automatically fizzle out.

Q. Witness, we have now connected up an entire series of
questions and I am most grateful to you. I should, however,
like to ask you one more question: Could you give us any
further details about the prevention of destruction?

THE PRESIDENT: Dr. Flaechsner, will you explain to me why
this evidence that you are calling now is relevant and to
what charge it is relevant?

DR. FLAECHSNER: Mr. President, the defendant Speer is
charged with participating in the conspiracy and in the
common plan for waging aggressive warfare until 7th May,
1945. If I can now prove that his activities, at least for
some time before that date, were incompatible with such
common plan, then this item of evidence would be relevant to
the question, whether this charge of the Indictment is
justified or not.

THE PRESIDENT: All the evidence that you have been giving
for the last fifteen minutes was related to 1943 and 1944,
and to conferences with reference to the erection of
factories for the production of bombers and the fact that -
as far as I have understood it - the fact that Speer was
engaged more on attempting to feed the German people than on
building armament factories. What that has to do with it, I
have no idea.

DR. FLAECHSNER: The first point referred to Document 1584-
PS, which the prosecution submitted as incriminating my
client; the document says that, at a conference on the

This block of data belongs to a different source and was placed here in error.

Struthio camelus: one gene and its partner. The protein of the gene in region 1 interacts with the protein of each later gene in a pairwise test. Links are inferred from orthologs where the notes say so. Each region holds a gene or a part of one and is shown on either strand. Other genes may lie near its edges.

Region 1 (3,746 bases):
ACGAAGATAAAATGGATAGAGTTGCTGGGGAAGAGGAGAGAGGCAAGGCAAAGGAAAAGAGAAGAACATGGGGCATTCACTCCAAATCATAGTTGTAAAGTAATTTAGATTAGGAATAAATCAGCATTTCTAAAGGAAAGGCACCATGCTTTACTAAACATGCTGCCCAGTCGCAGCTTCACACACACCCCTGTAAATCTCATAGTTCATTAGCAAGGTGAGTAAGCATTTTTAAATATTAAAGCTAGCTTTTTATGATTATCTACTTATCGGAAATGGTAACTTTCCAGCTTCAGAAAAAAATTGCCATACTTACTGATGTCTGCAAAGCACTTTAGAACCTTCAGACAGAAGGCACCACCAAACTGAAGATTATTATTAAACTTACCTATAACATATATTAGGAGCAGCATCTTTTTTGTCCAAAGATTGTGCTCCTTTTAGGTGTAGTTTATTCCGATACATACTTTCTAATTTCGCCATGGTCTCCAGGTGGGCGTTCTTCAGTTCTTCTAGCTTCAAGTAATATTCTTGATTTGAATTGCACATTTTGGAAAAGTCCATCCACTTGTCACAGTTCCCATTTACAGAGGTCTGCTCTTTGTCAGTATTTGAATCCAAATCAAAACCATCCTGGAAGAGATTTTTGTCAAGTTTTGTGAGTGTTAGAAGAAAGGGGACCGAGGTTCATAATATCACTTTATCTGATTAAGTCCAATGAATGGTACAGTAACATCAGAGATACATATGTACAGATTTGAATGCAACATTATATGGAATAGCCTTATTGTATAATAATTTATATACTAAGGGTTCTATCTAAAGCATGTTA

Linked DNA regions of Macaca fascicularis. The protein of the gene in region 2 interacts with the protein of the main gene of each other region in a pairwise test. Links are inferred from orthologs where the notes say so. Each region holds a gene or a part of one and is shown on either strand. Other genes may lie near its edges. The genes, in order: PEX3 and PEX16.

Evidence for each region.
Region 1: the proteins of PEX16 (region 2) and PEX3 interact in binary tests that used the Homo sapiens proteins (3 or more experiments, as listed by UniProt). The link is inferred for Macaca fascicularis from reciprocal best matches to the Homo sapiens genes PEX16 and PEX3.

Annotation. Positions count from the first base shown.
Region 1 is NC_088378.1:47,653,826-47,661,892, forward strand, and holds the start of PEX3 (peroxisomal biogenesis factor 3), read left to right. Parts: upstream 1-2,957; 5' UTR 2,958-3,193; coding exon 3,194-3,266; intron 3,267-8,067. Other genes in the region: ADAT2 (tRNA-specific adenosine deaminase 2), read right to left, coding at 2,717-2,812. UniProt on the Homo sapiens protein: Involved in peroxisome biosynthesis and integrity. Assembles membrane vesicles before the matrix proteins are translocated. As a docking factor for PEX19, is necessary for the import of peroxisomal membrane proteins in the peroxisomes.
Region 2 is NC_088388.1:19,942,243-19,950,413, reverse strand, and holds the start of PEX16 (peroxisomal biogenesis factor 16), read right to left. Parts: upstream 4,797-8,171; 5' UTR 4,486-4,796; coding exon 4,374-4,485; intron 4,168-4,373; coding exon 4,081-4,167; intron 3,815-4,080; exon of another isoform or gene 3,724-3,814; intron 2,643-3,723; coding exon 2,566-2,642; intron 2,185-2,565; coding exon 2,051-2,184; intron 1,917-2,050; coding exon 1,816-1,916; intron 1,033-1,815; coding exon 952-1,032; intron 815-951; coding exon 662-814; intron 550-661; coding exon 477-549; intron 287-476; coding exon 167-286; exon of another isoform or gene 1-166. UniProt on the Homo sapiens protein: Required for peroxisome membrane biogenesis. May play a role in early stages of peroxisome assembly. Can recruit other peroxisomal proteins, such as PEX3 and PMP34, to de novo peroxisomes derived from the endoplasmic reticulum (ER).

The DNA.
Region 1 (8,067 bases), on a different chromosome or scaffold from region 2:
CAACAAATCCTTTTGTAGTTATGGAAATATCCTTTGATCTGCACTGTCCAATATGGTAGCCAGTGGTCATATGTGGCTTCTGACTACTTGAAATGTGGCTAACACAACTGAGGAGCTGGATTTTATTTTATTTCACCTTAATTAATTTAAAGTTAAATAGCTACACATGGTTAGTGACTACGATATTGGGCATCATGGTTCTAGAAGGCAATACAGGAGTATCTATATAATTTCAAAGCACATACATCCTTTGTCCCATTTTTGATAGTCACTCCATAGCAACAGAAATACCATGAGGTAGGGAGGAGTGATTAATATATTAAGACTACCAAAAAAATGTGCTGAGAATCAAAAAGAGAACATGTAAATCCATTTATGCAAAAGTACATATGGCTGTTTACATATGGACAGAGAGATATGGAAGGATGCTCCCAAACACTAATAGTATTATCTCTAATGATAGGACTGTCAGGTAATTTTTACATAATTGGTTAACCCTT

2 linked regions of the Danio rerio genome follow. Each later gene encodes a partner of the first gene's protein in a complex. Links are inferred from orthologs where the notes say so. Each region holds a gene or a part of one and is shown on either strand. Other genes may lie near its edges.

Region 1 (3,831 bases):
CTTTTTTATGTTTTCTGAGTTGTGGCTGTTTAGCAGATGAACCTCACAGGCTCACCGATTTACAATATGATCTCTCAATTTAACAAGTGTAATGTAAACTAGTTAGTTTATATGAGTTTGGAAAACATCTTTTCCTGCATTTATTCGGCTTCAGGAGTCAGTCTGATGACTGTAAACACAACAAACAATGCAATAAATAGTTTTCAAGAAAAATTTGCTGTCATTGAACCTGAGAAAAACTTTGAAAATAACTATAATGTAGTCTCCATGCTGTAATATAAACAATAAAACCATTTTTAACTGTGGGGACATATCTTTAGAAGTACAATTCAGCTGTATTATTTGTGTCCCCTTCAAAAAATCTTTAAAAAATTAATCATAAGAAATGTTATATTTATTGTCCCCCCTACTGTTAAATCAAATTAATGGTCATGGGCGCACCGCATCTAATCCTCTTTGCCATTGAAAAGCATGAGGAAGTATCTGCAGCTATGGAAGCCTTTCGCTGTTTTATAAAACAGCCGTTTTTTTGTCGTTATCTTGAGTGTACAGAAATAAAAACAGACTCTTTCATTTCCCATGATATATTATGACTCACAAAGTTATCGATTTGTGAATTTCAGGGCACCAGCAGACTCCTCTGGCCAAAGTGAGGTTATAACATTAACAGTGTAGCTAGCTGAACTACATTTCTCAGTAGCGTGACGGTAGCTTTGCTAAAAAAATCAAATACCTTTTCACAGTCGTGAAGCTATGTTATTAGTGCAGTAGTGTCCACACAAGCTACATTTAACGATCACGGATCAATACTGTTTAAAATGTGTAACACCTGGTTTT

Obersalzberg, the construction of certain factories was
ordered, and that 100,000 Hungarian Jews were employed on
this construction. The purpose of the interrogation of this
witness was to establish that the defendant Speer

                                                  [Page 266]

could not be held responsible for this construction, since
Hitler had given the order for this work directly to
somebody else, and to eliminate this particular point,
submitted by the prosecution in support of their charge.
That was the purpose of the first question. The purpose of
the second question, concerning the avoidance of destruction
and the safeguarding of agricultural produce and the food
supply of the German people, refers to the accusation of
participating in a conspiracy for the execution of a common
plan, whereas all the activities, just confirmed by the
witness, were bent toward an entirely different aim and had